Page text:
Mr Brown told the Cook Islands News that his sentiments were similar to those of Samoa’s prime minister, who also rejected Tonga’s idea.

Mr Brown suggested it would be in Tonga’s interest to try and restructure its debt position with help from the World Bank or the Asian Development Bank.

Samoa’s prime minister has also rejected the call.

 Tuilaepa Sailele Malielegaoi said asking for aid loans to be forgiven painted an “unfaithful picture” of the recipient nation.

Malielegaoi likened it to someone requesting assistance and receiving milk, then later coming back and asking for the entire cow.

“The bigger countries [will] become reluctant to give loans with minor interests because this is what will happen,” the Samoa Observer quoted him as saying in remarks published on Monday.

“A loan is granted with minor interest yet in five years’ time a request is put in to write it off. That is embarrassing.”

PM’s retraction

On 20th August, the Prime Minister’s Office there in Nuku’alofa, through political adviser Lopeti Senituli, were forced to retract on what PM Pohiva said in Samoa.

A statement released from King George Palace building said “further to his separate interviews published by the Samoa Observer, Reuters-NZ, and ABC Radio, which were subsequently picked up by other media outlets, the Prime Minister, Hon Samuela ‘Akilisi Pohiva would like to make a further statement of clarification:

1. Tonga-China relations cover various areas of development cooperation, and concessional loans and development assistance are an important part of that partnership. After the riots in 2006, the Tongan government had sought help for reconstruction from many countries and the People’s Republic of China was the only country that was willing to provide concessional loan on a large scale, which turned out to be crucial for the Kingdom’s economic recovery and maintenance of social stability.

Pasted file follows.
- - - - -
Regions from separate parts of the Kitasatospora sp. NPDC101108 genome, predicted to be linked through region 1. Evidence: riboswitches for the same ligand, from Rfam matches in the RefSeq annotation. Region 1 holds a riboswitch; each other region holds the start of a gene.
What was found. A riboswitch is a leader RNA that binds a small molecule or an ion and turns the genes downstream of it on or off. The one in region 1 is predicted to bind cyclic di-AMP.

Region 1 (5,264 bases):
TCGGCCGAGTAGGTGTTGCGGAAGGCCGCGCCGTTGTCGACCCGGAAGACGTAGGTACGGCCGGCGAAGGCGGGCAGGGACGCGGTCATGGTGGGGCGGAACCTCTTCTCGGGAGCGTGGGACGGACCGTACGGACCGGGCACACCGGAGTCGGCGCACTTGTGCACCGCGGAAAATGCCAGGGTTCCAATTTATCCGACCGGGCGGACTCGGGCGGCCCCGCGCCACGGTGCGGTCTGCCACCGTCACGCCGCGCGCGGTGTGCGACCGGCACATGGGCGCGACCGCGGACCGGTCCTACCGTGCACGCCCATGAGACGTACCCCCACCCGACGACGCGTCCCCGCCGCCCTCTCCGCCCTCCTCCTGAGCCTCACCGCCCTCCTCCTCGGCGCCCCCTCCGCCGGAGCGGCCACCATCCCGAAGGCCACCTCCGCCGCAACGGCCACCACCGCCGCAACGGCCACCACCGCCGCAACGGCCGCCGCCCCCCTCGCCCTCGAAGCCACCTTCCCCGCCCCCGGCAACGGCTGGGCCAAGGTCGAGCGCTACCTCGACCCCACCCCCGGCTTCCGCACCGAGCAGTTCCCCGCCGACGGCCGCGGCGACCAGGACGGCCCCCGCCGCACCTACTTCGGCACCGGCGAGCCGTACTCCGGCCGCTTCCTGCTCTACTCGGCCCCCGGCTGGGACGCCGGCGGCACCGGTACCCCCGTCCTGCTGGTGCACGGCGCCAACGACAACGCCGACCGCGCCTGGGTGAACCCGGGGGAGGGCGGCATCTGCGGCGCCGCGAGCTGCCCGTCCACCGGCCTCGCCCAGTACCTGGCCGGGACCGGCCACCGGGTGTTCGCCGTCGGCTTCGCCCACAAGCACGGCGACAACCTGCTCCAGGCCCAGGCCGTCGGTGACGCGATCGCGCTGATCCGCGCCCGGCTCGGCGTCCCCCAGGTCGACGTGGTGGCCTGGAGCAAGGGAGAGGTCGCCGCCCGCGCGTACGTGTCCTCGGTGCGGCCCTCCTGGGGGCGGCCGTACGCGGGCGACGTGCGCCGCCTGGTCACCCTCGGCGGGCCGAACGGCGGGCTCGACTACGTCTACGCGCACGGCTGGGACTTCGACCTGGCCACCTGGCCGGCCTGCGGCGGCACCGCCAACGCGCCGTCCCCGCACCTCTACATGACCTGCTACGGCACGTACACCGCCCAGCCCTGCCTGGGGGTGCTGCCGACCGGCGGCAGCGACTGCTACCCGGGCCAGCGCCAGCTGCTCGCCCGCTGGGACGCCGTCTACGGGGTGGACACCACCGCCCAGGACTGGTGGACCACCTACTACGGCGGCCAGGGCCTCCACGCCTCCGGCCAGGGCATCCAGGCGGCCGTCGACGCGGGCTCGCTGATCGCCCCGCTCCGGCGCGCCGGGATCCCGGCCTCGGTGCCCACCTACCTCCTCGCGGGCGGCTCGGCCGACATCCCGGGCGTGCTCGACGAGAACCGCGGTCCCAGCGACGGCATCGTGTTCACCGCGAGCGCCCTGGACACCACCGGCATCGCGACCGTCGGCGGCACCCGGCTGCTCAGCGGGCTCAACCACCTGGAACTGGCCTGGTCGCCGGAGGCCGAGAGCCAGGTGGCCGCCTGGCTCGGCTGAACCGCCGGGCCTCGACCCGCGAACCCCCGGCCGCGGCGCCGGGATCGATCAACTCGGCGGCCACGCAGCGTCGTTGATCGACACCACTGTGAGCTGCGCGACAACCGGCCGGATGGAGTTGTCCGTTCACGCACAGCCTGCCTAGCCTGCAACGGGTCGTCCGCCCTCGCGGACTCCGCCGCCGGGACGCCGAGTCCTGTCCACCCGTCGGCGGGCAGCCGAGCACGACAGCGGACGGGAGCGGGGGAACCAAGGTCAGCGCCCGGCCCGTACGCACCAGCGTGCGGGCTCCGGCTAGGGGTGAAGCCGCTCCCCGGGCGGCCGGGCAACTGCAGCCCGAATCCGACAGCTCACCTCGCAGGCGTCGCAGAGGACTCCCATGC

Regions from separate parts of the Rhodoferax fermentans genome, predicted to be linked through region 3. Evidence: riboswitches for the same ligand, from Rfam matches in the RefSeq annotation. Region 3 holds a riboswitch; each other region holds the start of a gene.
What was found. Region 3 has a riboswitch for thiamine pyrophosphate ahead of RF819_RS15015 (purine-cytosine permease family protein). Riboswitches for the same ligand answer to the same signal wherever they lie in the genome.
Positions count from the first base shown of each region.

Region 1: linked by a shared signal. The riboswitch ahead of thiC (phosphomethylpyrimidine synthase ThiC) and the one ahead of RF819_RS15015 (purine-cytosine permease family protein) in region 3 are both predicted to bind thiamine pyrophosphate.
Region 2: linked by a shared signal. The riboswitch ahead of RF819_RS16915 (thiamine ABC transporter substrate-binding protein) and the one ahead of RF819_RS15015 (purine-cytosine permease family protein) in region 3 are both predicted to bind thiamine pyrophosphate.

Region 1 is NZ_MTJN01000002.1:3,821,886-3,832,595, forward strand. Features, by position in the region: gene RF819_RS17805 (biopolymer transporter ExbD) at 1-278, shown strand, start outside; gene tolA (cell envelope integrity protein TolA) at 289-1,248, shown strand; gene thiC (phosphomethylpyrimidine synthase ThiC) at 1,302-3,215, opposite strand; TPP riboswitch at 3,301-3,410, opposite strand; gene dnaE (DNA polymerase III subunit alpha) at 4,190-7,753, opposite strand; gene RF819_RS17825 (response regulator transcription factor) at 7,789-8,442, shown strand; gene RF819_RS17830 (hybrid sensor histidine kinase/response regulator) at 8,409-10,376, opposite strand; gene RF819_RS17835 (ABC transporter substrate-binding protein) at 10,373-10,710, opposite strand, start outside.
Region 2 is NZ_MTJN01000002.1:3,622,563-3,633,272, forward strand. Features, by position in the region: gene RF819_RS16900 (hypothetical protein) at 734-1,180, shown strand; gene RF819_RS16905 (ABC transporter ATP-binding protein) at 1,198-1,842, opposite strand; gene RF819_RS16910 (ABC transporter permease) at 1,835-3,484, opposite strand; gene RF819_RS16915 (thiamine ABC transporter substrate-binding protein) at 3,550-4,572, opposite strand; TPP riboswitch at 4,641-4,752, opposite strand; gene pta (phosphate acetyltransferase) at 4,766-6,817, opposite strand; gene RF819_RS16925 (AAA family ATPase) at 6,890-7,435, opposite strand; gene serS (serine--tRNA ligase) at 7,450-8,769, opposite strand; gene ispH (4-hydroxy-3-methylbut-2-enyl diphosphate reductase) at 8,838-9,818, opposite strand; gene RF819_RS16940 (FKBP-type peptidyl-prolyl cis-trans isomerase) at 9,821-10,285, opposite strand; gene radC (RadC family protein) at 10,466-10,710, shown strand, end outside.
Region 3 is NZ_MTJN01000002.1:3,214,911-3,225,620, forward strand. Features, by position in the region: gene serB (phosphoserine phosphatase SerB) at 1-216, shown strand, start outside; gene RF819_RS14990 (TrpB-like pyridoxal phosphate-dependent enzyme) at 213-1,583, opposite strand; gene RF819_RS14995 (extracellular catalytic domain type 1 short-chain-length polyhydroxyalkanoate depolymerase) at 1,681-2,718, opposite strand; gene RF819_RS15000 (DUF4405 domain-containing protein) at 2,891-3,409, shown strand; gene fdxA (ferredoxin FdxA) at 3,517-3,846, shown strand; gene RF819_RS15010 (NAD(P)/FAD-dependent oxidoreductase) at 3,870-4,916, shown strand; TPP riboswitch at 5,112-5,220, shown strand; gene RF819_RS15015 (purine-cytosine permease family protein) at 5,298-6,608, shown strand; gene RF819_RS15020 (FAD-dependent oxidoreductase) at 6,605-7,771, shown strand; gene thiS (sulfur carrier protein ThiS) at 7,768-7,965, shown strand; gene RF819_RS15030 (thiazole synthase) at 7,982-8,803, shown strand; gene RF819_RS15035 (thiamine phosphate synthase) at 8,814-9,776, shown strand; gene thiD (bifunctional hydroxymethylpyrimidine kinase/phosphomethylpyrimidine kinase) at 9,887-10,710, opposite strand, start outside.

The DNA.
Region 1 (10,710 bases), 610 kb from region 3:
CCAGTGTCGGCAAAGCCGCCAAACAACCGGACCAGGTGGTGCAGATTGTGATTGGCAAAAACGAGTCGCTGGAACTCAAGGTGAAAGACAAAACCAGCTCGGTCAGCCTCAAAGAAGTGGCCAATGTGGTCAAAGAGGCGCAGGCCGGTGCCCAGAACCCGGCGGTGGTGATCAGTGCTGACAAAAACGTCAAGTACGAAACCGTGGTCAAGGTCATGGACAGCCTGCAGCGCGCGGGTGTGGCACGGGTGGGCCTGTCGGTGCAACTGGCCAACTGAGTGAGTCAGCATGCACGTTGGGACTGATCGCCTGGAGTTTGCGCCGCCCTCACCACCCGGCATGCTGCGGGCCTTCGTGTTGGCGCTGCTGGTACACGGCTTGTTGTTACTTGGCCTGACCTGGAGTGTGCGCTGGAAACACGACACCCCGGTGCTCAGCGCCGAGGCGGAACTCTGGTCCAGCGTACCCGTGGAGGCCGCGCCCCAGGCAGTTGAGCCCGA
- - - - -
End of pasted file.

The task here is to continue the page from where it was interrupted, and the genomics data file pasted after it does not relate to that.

2. Over the years, China has been aiding Tonga in different forms including grants for infrastructure, construction of roads, schools, convention center,
government buildings, as well as technical cooperation, material in-kind assistance and cash grants. All such development aid has greatly facilitated Tonga’s development in various aspects and helped improve the livelihood of the Tongan people, for which the Tongan government and people are exceedingly grateful.

3. Regarding my reported comments, after further reflection, I now believe that
the Pacific Islands Forum is not the proper platform to discuss this debt issue. Each Pacific Island country has its particular national conditions and different needs for foreign loan, and it’s up to each government to independently seek solutions through bilateral channels.

4. I also wish to clarify that China has never claimed to collect the debts or take
the assets from Tonga in any way, and the governments of Tonga and China have
maintained contacts regarding the repayment of the concessional loans. Our two sides will continue to engage with each other for proper solutions through friendly consultation.

5. This year marks the 20th anniversary of the establishment of diplomatic ties between Tonga and China. The Tonga government attaches great importance to its relations with the People’s Republic of China, and is ready to work together with the Chinese side to further carry out the consensus reached by our two Heads of State and further push forward our Strategic Partnership, so that we will bring more benefits to our two peoples.